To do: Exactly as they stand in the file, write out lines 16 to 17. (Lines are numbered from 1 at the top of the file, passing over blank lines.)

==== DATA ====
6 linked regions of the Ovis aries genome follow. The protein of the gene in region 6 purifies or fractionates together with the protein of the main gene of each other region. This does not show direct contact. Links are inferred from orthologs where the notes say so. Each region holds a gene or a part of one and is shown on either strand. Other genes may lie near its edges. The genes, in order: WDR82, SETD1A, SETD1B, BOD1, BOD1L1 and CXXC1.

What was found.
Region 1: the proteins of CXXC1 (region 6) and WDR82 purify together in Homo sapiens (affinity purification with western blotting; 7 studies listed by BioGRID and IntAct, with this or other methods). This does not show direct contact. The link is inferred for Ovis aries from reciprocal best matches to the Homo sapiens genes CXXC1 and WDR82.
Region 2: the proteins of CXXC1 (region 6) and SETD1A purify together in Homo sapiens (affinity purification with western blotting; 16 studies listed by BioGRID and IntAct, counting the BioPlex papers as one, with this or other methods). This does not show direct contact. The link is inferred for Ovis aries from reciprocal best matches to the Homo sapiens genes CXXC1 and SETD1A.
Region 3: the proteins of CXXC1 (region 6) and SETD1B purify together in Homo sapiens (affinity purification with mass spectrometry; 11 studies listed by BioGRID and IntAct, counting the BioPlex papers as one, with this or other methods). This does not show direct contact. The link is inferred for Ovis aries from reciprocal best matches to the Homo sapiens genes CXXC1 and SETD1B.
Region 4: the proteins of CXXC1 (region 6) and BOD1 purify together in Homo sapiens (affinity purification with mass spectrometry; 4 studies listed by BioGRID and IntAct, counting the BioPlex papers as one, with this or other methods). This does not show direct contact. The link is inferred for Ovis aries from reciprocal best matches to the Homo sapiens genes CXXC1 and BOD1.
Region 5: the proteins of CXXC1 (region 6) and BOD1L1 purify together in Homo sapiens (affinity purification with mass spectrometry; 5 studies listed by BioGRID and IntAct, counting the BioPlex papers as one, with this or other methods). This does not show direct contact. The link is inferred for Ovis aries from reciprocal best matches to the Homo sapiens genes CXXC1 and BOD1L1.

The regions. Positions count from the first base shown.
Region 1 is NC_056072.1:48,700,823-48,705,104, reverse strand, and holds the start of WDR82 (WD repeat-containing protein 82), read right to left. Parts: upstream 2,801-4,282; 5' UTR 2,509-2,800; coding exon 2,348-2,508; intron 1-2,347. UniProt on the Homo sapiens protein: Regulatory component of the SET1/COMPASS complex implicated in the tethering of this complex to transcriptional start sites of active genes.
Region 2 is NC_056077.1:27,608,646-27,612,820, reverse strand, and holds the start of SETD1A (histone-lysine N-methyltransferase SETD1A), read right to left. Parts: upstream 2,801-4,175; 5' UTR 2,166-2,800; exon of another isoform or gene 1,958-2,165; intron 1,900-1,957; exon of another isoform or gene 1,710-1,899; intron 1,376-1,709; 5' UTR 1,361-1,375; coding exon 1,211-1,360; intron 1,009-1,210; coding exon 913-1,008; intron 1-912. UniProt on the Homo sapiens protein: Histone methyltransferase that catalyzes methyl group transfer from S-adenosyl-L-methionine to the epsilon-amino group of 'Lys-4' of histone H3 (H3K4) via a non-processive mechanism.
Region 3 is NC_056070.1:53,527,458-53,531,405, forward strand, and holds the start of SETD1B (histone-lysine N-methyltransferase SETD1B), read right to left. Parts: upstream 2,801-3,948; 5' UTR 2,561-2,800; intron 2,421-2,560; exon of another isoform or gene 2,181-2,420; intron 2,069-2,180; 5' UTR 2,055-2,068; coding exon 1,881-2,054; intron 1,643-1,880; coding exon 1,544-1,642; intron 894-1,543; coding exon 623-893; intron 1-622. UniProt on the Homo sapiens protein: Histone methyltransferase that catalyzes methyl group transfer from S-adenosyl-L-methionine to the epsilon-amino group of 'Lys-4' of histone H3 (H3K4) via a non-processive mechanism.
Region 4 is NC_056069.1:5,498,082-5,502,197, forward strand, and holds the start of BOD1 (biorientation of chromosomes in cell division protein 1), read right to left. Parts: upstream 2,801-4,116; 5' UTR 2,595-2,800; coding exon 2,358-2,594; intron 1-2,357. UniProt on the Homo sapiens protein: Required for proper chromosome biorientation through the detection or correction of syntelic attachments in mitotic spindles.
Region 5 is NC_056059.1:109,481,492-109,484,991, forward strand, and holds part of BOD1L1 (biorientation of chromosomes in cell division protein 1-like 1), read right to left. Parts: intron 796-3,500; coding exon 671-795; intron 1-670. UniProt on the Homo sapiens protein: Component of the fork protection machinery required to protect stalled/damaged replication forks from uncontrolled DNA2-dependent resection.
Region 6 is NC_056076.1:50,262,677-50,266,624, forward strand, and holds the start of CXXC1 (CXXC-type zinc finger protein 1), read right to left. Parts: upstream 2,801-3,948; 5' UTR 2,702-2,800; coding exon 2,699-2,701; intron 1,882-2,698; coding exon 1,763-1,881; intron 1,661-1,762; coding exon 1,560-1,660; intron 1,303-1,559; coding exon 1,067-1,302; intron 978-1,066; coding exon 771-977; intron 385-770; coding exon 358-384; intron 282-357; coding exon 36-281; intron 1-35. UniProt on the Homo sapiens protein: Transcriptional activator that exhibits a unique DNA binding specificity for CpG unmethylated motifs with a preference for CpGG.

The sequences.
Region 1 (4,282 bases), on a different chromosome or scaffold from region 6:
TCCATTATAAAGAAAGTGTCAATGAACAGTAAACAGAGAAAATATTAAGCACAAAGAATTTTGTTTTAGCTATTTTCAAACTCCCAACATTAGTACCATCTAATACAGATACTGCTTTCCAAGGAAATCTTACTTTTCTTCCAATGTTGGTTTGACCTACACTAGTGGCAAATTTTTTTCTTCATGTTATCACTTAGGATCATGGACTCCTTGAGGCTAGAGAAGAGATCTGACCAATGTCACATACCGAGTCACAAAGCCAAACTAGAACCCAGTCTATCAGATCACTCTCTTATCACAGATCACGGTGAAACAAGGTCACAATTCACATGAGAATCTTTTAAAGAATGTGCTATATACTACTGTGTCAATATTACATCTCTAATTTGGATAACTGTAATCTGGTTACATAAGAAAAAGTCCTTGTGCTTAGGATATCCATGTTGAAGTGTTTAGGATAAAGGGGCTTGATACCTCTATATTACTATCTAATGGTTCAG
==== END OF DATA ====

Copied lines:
Region 1 (4,282 bases), on a different chromosome or scaffold from region 6:
TCCATTATAAAGAAAGTGTCAATGAACAGTAAACAGAGAAAATATTAAGCACAAAGAATTTTGTTTTAGCTATTTTCAAACTCCCAACATTAGTACCATCTAATACAGATACTGCTTTCCAAGGAAATCTTACTTTTCTTCCAATGTTGGTTTGACCTACACTAGTGGCAAATTTTTTTCTTCATGTTATCACTTAGGATCATGGACTCCTTGAGGCTAGAGAAGAGATCTGACCAATGTCACATACCGAGTCACAAAGCCAAACTAGAACCCAGTCTATCAGATCACTCTCTTATCACAGATCACGGTGAAACAAGGTCACAATTCACATGAGAATCTTTTAAAGAATGTGCTATATACTACTGTGTCAATATTACATCTCTAATTTGGATAACTGTAATCTGGTTACATAAGAAAAAGTCCTTGTGCTTAGGATATCCATGTTGAAGTGTTTAGGATAAAGGGGCTTGATACCTCTATATTACTATCTAATGGTTCAG